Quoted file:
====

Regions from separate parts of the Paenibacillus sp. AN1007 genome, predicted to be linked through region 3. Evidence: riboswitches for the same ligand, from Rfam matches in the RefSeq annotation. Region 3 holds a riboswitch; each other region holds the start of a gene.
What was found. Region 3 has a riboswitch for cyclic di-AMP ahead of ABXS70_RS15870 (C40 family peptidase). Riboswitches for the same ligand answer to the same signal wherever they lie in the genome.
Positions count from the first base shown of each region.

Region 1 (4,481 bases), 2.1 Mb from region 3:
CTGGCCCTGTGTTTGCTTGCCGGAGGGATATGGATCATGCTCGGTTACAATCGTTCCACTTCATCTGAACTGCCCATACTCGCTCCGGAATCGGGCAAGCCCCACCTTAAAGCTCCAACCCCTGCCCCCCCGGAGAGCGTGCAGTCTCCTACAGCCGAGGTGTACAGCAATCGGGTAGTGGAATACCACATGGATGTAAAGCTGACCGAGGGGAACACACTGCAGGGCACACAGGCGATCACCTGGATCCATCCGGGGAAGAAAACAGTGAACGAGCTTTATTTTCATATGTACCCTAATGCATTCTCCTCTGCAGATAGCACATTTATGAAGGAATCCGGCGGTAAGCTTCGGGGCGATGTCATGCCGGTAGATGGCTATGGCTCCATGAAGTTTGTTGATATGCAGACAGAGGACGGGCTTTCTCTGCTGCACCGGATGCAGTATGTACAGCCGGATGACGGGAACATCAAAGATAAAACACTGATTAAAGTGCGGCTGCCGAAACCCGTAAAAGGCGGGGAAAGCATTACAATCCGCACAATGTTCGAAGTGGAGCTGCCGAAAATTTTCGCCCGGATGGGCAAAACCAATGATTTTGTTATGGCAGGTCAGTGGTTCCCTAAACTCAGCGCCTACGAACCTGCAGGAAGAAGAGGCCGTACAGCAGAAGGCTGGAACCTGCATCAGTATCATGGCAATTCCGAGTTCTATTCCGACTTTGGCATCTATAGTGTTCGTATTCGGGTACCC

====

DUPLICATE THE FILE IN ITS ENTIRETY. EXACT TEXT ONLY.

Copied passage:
Regions from separate parts of the Paenibacillus sp. AN1007 genome, predicted to be linked through region 3. Evidence: riboswitches for the same ligand, from Rfam matches in the RefSeq annotation. Region 3 holds a riboswitch; each other region holds the start of a gene.
What was found. Region 3 has a riboswitch for cyclic di-AMP ahead of ABXS70_RS15870 (C40 family peptidase). Riboswitches for the same ligand answer to the same signal wherever they lie in the genome.
Positions count from the first base shown of each region.

Region 1 (4,481 bases), 2.1 Mb from region 3:
CTGGCCCTGTGTTTGCTTGCCGGAGGGATATGGATCATGCTCGGTTACAATCGTTCCACTTCATCTGAACTGCCCATACTCGCTCCGGAATCGGGCAAGCCCCACCTTAAAGCTCCAACCCCTGCCCCCCCGGAGAGCGTGCAGTCTCCTACAGCCGAGGTGTACAGCAATCGGGTAGTGGAATACCACATGGATGTAAAGCTGACCGAGGGGAACACACTGCAGGGCACACAGGCGATCACCTGGATCCATCCGGGGAAGAAAACAGTGAACGAGCTTTATTTTCATATGTACCCTAATGCATTCTCCTCTGCAGATAGCACATTTATGAAGGAATCCGGCGGTAAGCTTCGGGGCGATGTCATGCCGGTAGATGGCTATGGCTCCATGAAGTTTGTTGATATGCAGACAGAGGACGGGCTTTCTCTGCTGCACCGGATGCAGTATGTACAGCCGGATGACGGGAACATCAAAGATAAAACACTGATTAAAGTGCGGCTGCCGAAACCCGTAAAAGGCGGGGAAAGCATTACAATCCGCACAATGTTCGAAGTGGAGCTGCCGAAAATTTTCGCCCGGATGGGCAAAACCAATGATTTTGTTATGGCAGGTCAGTGGTTCCCTAAACTCAGCGCCTACGAACCTGCAGGAAGAAGAGGCCGTACAGCAGAAGGCTGGAACCTGCATCAGTATCATGGCAATTCCGAGTTCTATTCCGACTTTGGCATCTATAGTGTTCGTATTCGGGTACCC